Trump said he may deliver convention speech from White House
(CNN) -- President Donald Trump on Wednesday said he is considering delivering his Republican National Convention speech from the White House after scrapping his plans to deliver the speech in Charlotte, North Carolina.
"Well we are thinking about it. It would be easiest from the standpoint of security," he said during an interview with "Fox and Friends." "We are thinking about doing it from the White House because there's no movement. It's easy, and I think it's a beautiful setting and we are thinking about that. It's certainly one of the alternatives. It's the easiest alternative, I think it's a beautiful alternative."
Ethics experts say Trump entertaining the notion of accepting the nomination from White House property highlights his willingness to trample on norms.
A federal law, known as the Hatch Act, generally forbids the use of government property and employees for political activities with some exceptions. The President and vice president are exempted, but some previous officeholders have sought to limit political activity in the White House, for instance, by holding political events elsewhere or in the residential spaces of the presidential mansion.
"This is an overt campaign act," Kedric Payne, general counsel and senior director of ethics at the Campaign Legal Center, said of Trump's move. "He's been riding the line in making statements about Biden at White House events. This is beyond the line."
Convention planners were considering the White House South Lawn for the acceptance speech, The Washington Post reported Tuesday night, citing a Republican familiar with the talks. Those involved with the convention also told the Post a decision has not been made on the location of the celebratory events that will be held during the convention. They also said the South Lawn and Trump International Hotel in Washington, DC, were also under consideration for convention celebrations, the paper reported.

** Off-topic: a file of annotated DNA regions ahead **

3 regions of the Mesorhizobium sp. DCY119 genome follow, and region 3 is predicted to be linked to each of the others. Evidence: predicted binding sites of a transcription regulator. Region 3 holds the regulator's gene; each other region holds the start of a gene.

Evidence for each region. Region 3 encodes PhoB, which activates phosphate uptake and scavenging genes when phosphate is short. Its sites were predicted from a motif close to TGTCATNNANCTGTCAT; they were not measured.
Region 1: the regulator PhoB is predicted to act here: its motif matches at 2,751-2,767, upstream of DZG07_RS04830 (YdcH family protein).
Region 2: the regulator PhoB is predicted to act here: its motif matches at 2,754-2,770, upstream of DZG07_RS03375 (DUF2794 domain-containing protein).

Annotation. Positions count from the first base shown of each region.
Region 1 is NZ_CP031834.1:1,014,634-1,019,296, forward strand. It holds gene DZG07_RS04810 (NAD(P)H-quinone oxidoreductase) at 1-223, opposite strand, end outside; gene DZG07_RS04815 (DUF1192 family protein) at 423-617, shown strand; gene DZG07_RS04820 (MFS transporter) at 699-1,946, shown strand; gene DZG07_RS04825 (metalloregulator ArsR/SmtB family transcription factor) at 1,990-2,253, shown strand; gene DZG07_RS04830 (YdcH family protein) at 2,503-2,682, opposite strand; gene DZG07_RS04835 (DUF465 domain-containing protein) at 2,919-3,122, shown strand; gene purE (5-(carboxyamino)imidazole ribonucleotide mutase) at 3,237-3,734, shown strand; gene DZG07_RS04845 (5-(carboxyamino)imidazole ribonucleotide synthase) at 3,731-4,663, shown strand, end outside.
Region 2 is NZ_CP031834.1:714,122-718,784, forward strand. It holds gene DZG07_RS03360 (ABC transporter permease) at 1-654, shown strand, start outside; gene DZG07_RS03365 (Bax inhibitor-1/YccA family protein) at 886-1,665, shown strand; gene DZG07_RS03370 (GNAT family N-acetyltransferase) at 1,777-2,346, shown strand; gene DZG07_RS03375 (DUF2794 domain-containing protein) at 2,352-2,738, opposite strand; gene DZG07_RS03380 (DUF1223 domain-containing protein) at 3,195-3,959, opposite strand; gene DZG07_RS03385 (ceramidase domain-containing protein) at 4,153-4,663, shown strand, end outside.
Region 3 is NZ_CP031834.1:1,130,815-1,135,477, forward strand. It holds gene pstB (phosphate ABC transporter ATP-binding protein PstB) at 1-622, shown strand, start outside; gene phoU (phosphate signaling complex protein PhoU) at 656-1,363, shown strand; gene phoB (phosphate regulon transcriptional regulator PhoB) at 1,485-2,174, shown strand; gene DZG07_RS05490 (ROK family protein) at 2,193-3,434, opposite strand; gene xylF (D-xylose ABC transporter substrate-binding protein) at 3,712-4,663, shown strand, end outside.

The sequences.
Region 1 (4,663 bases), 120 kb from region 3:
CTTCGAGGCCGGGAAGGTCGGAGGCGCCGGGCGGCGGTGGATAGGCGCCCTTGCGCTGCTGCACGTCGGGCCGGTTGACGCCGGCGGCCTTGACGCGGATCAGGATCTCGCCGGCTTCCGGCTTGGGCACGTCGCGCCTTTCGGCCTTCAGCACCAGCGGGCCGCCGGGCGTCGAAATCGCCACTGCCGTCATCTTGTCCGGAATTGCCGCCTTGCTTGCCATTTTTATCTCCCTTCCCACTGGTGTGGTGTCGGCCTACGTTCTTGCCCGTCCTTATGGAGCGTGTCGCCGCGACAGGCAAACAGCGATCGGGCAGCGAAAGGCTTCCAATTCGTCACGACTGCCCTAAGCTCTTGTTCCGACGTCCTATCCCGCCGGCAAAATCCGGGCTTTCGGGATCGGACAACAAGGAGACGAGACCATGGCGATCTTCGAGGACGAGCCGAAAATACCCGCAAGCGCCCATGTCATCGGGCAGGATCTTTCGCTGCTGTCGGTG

The coronavirus pandemic has upended the 2020 election cycle, causing both political parties to change convention plans and campaign methods. The RNC has repeatedly shifted its plans and made numerous changes to the nominating process and the Democratic National Convention will have limited prime-time programming each night of the event.
The speech itself may not violate the Hatch Act, but "it creates the types of optics that you see in authoritarian countries, where the government resources exist to serve high officials," said Walter Shaub, a frequent Trump critic and former head of the federal government's ethics office. "And it's just plain disrespectful to use the White House for a political event."
And by using the White House as a backdrop for a nationally televised convention speech, Trump also risks ordering government staffers to violate the Hatch Act, experts say.
"We've never seen anything like this, but we've never seen anything like the Trump presidency," said Norm Eisen, a former top White House ethics lawyer who served as a special oversight counsel for the House Judiciary Committee's impeachment inquiry into Trump.
"This is actually part and parcel of a larger pattern of Trump pushing legal limits, including the legal limits of those around him, to the breaking point and beyond the breaking point," said Eisen, the author of a new book, "A Case for the American People: The United States v. Donald J. Trump."